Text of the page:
Ex Libris • Thoughts on things I've read
Read and Pending Review:
Read and Reviewed:
• Luther: Commentary on Galatians • Douglas Wilson: Joy at the End of the Tether • James R. White: The King James Only Controversy • Keith Mathison: The Shape of Sola Scriptura • Patrick Fairbairn: The Interpretation Of Prophecy • Milton Terry: Biblical Hermeneutics • Augustine’s Confessions
This is on my all-time top-ten list, and close to the top. Apart from the Holy Scriptures, it may be the most important book I have read in my short life. In this consideration, I am in the good company of many others, including John Bunyan:
“I do prefer this book of Martin Luther upon the Galatians, excepting the Holy Bible, before all books that I have ever seen.”
Luther, after years of personal agony and torment in his quest for God, had at last been liberated from the death of salvation by works into the glorious freedom of the true gospel — salvation by grace alone through faith! As the new man in Christ, he writes with keen insight, fearless passion and penetrating spiritual power. Remember that the Church of Jesus Christ had been mired in theological confusion and ignorance for hundreds of years, when at this signal moment in history, the Doctor of Wittenberg took quill in hand to write. He knew what he was doing was monumental and would affect many souls. As you read, you can sense the cataclysm being unleashed in the heavenly places, as the long-standing walls of deception and darkness come tumbling down. And so, if you are in a spiritual muddle, and yearning to be renewed in the simple and pure gospel of Christ, at which the demons tremble, this is the book for you.
If you should take this treasure in hand, then I earnestly urge you to find an unabridged edition. Typical of the dumbing down of our times, modern editors want to shorten and simplify, and “make accessible.” But you want Luther as Luther wrote Luther, not Luther cut up, sliced and diced, thinned and simplified. They protest that he repeats himself. And I say yes he does, to good purpose, as did the apostle Paul. There may not now be any unabridged editions in print, so search the used bookstores. It will be well worth your trouble.
This is the best commentary on Ecclesiastes I have ever read. Okay, it’s probably the only one I’ve ever read, but I still heartily recommend it. Wilson shows that the book of Ecclesiastes is anything but the nihilistic ramblings of an existentialist in despair, with a few pithy aphorisms thrown in to get it into the canon. Rather he convincingly demonstrates that it is a coherent and consistent reflection on life under the sun, with a cogent argument, and clear intent to demonstrate the sovereignty of God, and His blessings which belong only to the believer: to be wise and to rejoice in this vain world of sin.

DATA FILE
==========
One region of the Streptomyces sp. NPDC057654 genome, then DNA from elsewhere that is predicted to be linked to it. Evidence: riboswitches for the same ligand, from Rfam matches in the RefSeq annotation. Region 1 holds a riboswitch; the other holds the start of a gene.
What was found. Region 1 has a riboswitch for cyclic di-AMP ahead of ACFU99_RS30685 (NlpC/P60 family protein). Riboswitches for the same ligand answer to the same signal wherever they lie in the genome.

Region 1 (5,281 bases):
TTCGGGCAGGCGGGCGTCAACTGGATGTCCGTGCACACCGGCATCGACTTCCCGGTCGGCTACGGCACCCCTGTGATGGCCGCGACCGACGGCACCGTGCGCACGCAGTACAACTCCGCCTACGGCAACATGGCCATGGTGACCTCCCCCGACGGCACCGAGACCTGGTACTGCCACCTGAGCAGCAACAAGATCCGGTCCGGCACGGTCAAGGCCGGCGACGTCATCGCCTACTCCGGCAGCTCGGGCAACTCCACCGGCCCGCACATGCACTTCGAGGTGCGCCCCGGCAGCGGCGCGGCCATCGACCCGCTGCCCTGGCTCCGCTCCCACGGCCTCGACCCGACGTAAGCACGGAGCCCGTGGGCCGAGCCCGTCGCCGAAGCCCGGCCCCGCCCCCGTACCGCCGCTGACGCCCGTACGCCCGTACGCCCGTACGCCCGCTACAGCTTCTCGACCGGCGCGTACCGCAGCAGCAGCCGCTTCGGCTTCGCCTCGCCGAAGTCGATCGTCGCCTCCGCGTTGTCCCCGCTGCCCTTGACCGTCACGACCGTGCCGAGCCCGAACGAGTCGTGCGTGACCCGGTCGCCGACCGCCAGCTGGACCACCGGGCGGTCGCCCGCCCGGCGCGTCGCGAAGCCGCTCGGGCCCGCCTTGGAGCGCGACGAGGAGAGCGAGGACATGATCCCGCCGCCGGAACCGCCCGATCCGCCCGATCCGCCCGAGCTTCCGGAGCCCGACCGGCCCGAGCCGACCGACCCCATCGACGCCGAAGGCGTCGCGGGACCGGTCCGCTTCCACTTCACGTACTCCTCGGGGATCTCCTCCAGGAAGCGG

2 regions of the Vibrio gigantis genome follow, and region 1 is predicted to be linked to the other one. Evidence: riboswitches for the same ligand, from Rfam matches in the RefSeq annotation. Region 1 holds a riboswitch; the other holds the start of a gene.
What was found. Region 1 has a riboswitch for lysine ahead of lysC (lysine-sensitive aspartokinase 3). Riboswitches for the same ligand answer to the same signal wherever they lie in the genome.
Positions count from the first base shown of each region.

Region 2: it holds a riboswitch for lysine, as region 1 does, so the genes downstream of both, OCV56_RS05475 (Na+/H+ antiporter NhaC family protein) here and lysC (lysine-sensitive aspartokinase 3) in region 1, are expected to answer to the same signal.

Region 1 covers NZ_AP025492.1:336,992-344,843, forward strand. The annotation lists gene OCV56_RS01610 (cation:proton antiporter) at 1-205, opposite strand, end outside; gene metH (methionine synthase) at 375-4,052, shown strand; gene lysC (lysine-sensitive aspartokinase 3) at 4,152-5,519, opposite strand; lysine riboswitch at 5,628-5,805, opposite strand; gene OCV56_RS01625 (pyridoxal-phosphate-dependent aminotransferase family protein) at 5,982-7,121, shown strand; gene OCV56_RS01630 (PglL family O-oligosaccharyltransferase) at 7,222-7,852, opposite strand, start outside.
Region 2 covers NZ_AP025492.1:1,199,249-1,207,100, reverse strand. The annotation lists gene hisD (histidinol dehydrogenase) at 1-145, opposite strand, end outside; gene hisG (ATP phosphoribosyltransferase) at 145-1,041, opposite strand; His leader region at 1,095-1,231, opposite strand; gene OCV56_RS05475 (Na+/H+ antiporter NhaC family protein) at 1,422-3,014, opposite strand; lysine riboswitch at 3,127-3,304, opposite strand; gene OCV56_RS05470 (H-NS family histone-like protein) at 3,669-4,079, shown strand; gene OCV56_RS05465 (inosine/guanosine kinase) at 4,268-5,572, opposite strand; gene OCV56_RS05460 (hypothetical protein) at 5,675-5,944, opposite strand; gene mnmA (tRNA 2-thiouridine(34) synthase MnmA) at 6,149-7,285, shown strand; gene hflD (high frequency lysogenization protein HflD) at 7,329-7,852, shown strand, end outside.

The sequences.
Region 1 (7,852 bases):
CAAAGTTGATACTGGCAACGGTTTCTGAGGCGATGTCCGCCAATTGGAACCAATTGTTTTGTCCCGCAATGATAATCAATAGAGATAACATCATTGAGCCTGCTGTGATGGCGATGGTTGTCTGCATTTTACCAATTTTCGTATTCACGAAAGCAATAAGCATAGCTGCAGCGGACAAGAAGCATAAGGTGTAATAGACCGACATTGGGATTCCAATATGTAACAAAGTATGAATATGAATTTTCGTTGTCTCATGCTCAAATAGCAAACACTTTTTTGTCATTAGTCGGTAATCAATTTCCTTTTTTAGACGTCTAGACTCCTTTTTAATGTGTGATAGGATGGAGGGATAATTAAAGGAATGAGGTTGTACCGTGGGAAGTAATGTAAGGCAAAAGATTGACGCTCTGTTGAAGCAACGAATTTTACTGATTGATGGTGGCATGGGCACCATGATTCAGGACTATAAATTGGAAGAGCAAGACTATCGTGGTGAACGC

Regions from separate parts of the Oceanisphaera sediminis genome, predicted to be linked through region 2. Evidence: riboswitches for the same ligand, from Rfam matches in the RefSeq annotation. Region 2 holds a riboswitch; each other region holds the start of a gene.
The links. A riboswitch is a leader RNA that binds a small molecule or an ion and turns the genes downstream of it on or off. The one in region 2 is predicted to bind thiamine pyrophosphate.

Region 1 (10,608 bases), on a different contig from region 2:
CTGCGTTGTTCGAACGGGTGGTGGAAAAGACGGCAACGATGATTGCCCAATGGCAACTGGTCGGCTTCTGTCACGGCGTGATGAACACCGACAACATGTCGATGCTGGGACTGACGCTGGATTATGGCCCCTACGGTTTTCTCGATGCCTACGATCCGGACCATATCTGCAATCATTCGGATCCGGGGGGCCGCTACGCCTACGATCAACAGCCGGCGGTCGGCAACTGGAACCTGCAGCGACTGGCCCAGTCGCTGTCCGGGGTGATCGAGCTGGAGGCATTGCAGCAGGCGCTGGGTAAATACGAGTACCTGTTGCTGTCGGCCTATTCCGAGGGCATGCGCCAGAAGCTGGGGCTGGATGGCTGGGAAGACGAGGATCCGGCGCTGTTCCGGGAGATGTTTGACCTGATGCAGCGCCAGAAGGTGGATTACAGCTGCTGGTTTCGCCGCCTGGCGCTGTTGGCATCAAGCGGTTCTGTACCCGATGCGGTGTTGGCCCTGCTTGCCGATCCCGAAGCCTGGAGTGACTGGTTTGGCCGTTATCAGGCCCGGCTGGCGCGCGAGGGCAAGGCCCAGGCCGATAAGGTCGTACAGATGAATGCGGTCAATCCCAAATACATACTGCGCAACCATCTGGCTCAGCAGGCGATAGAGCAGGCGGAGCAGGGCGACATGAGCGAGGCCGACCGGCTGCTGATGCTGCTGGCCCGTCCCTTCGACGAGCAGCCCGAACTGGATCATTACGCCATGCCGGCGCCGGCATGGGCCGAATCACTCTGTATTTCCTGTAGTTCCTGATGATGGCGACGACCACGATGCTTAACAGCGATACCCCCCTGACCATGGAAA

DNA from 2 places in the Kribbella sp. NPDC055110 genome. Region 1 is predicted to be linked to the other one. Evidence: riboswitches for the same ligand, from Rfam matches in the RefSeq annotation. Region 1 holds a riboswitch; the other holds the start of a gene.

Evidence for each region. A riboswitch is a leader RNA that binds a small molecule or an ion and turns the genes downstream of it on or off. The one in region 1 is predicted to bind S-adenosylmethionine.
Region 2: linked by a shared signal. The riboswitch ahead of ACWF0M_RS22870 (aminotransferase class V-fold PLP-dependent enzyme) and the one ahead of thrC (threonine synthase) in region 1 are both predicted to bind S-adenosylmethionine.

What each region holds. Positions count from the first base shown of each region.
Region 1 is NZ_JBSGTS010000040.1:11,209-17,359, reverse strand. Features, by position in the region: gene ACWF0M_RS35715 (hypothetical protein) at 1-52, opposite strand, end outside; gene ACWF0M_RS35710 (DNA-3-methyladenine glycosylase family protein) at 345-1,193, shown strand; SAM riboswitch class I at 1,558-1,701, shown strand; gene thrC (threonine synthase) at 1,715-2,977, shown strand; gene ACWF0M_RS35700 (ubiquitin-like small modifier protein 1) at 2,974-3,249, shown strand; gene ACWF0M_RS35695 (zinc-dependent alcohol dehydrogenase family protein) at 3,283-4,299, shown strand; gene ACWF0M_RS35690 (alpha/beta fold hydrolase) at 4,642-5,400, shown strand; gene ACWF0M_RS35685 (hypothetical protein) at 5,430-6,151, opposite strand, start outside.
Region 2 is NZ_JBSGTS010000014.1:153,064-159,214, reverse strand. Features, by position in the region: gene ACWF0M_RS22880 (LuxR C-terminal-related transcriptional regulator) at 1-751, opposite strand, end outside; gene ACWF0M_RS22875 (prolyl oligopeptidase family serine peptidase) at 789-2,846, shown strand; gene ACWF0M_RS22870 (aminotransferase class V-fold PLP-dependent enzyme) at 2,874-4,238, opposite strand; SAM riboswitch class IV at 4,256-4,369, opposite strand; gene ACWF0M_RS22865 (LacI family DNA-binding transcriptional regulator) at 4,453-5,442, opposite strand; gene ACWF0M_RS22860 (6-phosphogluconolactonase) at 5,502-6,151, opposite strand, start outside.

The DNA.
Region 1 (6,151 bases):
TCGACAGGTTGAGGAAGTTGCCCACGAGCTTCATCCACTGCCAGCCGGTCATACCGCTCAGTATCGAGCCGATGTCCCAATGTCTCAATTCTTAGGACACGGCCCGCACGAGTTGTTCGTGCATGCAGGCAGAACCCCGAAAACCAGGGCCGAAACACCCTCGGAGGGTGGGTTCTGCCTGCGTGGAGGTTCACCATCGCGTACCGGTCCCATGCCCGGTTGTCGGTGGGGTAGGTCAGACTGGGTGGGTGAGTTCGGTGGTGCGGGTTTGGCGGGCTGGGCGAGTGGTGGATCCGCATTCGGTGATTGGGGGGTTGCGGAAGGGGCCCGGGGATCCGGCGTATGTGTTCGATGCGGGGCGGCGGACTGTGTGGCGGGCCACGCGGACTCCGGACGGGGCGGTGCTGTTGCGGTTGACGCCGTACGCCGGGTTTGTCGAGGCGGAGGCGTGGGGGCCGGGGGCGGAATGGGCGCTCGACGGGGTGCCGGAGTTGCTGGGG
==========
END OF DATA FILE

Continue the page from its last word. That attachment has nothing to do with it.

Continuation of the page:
Wilson writes in such a way that the wisdom on Ecclesiastes sinks in, and penetrates into your heart. With his characteristic wit to disarm you, and with verses of Psalm 119 interspersed throughout, you remain focused on getting wisdom from the very Word of God. And when you might start to drift off into a profitless point of speculation, Wilson shows you how The Preacher has already anticipated and answered it.
The author addresses a serious issue for our churches today that is actually causing harm and division among God’s people, namely the King James Only movement. By way of addressing this issue, hereafter “KJV-only,” the author provides the reader with an accessible introduction to the basic principles of textual criticism, the academic discipline which endeavors to establish the original text of Scripture. In the context of the issues addressed in this book, the reader comes to understand that textual criticism is not merely an obscure and impractical branch of scholarship, but rather that it is vitally important to our common Christian faith.Read more...